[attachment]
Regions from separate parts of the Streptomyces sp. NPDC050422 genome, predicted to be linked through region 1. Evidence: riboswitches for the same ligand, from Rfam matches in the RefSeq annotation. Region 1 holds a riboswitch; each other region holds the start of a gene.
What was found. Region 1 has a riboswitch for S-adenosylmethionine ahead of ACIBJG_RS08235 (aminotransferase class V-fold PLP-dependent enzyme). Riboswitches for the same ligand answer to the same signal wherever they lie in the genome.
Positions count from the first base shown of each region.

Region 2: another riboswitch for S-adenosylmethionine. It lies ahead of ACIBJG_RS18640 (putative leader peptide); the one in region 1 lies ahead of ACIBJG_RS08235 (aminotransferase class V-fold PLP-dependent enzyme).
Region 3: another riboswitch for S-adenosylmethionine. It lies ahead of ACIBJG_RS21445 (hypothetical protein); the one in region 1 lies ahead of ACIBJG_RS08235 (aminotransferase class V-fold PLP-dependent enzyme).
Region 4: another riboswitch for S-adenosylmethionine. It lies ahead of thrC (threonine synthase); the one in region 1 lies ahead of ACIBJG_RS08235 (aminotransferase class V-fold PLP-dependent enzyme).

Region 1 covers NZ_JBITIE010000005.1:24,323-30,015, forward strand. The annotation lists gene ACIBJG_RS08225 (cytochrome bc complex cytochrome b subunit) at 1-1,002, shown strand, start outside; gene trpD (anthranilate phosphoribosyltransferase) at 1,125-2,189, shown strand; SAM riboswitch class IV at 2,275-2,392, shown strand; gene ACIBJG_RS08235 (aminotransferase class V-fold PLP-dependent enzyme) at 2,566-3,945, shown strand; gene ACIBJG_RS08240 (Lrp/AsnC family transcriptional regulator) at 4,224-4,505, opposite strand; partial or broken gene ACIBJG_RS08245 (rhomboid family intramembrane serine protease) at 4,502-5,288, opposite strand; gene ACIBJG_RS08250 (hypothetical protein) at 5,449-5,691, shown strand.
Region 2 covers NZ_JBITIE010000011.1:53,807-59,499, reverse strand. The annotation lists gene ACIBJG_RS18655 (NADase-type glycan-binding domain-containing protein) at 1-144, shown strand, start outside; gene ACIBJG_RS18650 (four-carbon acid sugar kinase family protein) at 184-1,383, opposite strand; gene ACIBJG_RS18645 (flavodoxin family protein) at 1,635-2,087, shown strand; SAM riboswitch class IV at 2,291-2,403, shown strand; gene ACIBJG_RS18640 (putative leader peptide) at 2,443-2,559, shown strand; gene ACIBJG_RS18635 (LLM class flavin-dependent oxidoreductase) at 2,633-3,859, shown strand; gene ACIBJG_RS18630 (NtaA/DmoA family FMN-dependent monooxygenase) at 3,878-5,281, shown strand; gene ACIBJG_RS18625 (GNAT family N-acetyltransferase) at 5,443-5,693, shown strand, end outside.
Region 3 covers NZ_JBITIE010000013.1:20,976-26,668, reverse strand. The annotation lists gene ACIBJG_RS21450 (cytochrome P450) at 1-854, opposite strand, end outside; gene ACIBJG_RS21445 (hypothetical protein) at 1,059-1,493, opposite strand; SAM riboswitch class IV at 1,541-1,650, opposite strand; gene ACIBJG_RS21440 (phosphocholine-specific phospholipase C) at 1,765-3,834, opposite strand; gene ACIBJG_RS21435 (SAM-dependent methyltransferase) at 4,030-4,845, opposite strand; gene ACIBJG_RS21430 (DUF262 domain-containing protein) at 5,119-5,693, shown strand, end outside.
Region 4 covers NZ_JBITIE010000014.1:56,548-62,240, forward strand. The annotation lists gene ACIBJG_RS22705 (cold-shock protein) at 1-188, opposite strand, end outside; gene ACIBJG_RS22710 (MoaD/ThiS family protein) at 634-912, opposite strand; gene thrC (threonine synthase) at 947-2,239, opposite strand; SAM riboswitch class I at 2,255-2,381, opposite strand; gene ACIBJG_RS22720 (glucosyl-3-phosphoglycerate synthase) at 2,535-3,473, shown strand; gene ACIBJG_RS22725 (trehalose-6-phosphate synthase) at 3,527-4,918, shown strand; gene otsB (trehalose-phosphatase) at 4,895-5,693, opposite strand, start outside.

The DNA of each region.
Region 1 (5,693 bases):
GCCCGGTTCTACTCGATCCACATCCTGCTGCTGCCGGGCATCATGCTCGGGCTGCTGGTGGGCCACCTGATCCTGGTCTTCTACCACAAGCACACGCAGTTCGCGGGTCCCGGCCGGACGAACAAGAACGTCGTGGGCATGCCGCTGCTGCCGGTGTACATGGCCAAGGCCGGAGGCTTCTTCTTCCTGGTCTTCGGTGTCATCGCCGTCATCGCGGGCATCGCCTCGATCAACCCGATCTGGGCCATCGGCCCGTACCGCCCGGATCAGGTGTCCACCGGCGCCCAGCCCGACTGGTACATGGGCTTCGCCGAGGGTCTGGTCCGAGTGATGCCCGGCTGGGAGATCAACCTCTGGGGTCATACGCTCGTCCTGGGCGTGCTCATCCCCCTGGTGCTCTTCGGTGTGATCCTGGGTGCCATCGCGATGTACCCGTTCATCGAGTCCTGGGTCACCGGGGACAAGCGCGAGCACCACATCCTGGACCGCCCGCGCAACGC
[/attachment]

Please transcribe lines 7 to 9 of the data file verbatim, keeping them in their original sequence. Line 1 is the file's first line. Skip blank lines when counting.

Region 1 covers NZ_JBITIE010000005.1:24,323-30,015, forward strand. The annotation lists gene ACIBJG_RS08225 (cytochrome bc complex cytochrome b subunit) at 1-1,002, shown strand, start outside; gene trpD (anthranilate phosphoribosyltransferase) at 1,125-2,189, shown strand; SAM riboswitch class IV at 2,275-2,392, shown strand; gene ACIBJG_RS08235 (aminotransferase class V-fold PLP-dependent enzyme) at 2,566-3,945, shown strand; gene ACIBJG_RS08240 (Lrp/AsnC family transcriptional regulator) at 4,224-4,505, opposite strand; partial or broken gene ACIBJG_RS08245 (rhomboid family intramembrane serine protease) at 4,502-5,288, opposite strand; gene ACIBJG_RS08250 (hypothetical protein) at 5,449-5,691, shown strand.
Region 2 covers NZ_JBITIE010000011.1:53,807-59,499, reverse strand. The annotation lists gene ACIBJG_RS18655 (NADase-type glycan-binding domain-containing protein) at 1-144, shown strand, start outside; gene ACIBJG_RS18650 (four-carbon acid sugar kinase family protein) at 184-1,383, opposite strand; gene ACIBJG_RS18645 (flavodoxin family protein) at 1,635-2,087, shown strand; SAM riboswitch class IV at 2,291-2,403, shown strand; gene ACIBJG_RS18640 (putative leader peptide) at 2,443-2,559, shown strand; gene ACIBJG_RS18635 (LLM class flavin-dependent oxidoreductase) at 2,633-3,859, shown strand; gene ACIBJG_RS18630 (NtaA/DmoA family FMN-dependent monooxygenase) at 3,878-5,281, shown strand; gene ACIBJG_RS18625 (GNAT family N-acetyltransferase) at 5,443-5,693, shown strand, end outside.
Region 3 covers NZ_JBITIE010000013.1:20,976-26,668, reverse strand. The annotation lists gene ACIBJG_RS21450 (cytochrome P450) at 1-854, opposite strand, end outside; gene ACIBJG_RS21445 (hypothetical protein) at 1,059-1,493, opposite strand; SAM riboswitch class IV at 1,541-1,650, opposite strand; gene ACIBJG_RS21440 (phosphocholine-specific phospholipase C) at 1,765-3,834, opposite strand; gene ACIBJG_RS21435 (SAM-dependent methyltransferase) at 4,030-4,845, opposite strand; gene ACIBJG_RS21430 (DUF262 domain-containing protein) at 5,119-5,693, shown strand, end outside.